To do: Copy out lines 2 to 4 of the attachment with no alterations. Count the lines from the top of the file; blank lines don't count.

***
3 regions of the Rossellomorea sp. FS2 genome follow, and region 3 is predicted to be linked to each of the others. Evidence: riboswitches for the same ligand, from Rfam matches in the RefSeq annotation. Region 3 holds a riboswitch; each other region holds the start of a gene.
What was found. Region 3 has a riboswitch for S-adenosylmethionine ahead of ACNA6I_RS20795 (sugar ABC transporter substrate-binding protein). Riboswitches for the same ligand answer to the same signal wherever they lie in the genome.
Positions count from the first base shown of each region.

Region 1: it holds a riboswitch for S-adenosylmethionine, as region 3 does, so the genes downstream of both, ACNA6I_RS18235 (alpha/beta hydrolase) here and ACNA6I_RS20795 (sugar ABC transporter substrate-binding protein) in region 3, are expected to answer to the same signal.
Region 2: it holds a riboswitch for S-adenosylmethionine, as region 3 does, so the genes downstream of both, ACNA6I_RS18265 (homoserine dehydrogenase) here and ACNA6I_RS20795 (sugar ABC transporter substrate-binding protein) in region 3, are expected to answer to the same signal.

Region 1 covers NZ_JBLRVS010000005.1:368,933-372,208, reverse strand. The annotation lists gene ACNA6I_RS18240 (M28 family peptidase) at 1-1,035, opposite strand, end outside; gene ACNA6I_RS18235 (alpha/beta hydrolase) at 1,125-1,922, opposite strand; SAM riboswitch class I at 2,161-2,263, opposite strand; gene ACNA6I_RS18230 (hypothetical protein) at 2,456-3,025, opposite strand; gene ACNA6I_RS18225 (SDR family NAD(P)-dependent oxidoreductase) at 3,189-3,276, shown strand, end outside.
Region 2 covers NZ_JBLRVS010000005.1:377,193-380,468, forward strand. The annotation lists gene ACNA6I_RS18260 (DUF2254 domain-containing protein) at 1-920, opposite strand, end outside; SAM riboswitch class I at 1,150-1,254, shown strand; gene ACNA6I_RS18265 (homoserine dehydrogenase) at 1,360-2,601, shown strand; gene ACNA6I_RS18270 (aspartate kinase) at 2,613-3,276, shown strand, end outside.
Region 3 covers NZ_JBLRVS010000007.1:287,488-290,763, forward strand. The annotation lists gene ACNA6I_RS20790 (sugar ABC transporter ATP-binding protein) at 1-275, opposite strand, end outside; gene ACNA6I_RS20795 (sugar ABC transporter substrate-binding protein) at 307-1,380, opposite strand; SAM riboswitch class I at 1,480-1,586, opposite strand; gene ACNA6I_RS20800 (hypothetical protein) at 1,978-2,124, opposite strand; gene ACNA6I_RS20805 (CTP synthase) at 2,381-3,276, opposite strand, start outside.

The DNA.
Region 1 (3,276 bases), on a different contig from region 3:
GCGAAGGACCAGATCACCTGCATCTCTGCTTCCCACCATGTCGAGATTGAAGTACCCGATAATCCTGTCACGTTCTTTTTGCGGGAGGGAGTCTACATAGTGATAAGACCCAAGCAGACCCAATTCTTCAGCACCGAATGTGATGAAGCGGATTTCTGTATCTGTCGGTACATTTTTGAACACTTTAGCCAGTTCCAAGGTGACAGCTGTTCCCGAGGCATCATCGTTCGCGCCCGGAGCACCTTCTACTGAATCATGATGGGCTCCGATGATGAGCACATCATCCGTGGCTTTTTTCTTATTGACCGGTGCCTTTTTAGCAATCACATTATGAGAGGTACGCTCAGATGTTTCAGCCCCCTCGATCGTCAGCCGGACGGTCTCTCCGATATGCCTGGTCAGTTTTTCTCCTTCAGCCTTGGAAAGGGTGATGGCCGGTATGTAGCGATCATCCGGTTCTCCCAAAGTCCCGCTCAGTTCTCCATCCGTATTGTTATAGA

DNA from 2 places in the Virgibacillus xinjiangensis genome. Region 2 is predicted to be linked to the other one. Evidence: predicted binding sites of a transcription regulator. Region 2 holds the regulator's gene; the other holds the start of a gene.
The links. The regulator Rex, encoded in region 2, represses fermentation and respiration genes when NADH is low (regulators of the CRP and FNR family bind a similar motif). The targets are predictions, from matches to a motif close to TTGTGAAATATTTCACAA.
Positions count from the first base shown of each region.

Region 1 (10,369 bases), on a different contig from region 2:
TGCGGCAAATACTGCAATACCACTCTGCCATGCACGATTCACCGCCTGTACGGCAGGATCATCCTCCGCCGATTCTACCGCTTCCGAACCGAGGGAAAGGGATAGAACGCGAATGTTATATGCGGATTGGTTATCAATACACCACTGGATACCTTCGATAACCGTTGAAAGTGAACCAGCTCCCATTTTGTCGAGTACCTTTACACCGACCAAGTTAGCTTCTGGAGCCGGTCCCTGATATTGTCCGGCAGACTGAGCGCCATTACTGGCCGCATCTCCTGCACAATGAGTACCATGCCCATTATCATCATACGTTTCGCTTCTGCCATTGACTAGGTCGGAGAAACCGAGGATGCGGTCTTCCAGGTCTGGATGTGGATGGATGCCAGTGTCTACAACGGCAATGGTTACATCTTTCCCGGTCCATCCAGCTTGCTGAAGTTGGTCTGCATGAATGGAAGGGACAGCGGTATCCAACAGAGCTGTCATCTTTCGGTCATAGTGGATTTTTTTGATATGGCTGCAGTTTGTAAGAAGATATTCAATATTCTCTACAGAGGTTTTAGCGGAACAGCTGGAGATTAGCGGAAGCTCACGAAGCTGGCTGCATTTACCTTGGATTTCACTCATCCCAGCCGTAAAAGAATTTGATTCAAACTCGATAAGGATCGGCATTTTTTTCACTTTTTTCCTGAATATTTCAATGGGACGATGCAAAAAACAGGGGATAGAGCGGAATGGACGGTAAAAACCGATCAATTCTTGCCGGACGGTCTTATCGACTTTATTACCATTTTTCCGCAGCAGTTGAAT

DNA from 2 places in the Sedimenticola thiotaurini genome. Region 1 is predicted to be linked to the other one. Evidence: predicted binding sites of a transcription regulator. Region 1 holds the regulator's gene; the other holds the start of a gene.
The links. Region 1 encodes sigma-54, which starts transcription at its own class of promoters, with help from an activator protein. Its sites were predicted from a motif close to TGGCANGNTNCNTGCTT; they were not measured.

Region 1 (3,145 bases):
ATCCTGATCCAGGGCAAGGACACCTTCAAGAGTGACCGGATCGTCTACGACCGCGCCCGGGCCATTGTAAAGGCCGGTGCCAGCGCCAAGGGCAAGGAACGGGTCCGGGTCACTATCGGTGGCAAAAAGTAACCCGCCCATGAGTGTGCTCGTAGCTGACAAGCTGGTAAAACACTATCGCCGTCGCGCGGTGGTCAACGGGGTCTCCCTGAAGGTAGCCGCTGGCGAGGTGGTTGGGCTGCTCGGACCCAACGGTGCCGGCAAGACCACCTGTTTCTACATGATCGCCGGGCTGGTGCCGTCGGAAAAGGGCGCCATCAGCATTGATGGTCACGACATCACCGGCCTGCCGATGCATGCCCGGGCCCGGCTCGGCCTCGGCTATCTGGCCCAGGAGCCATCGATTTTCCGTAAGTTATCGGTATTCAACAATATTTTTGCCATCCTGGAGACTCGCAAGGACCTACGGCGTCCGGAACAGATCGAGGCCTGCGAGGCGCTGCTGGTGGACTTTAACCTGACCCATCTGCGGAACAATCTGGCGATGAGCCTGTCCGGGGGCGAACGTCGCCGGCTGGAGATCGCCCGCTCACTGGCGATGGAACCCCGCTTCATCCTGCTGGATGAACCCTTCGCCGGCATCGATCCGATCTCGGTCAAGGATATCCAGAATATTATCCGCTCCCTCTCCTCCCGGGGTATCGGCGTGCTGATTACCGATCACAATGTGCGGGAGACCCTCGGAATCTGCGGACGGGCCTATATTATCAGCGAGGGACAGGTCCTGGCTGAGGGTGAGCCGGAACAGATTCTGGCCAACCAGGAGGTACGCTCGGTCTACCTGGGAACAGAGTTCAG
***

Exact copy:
What was found. Region 3 has a riboswitch for S-adenosylmethionine ahead of ACNA6I_RS20795 (sugar ABC transporter substrate-binding protein). Riboswitches for the same ligand answer to the same signal wherever they lie in the genome.
Positions count from the first base shown of each region.

Region 1: it holds a riboswitch for S-adenosylmethionine, as region 3 does, so the genes downstream of both, ACNA6I_RS18235 (alpha/beta hydrolase) here and ACNA6I_RS20795 (sugar ABC transporter substrate-binding protein) in region 3, are expected to answer to the same signal.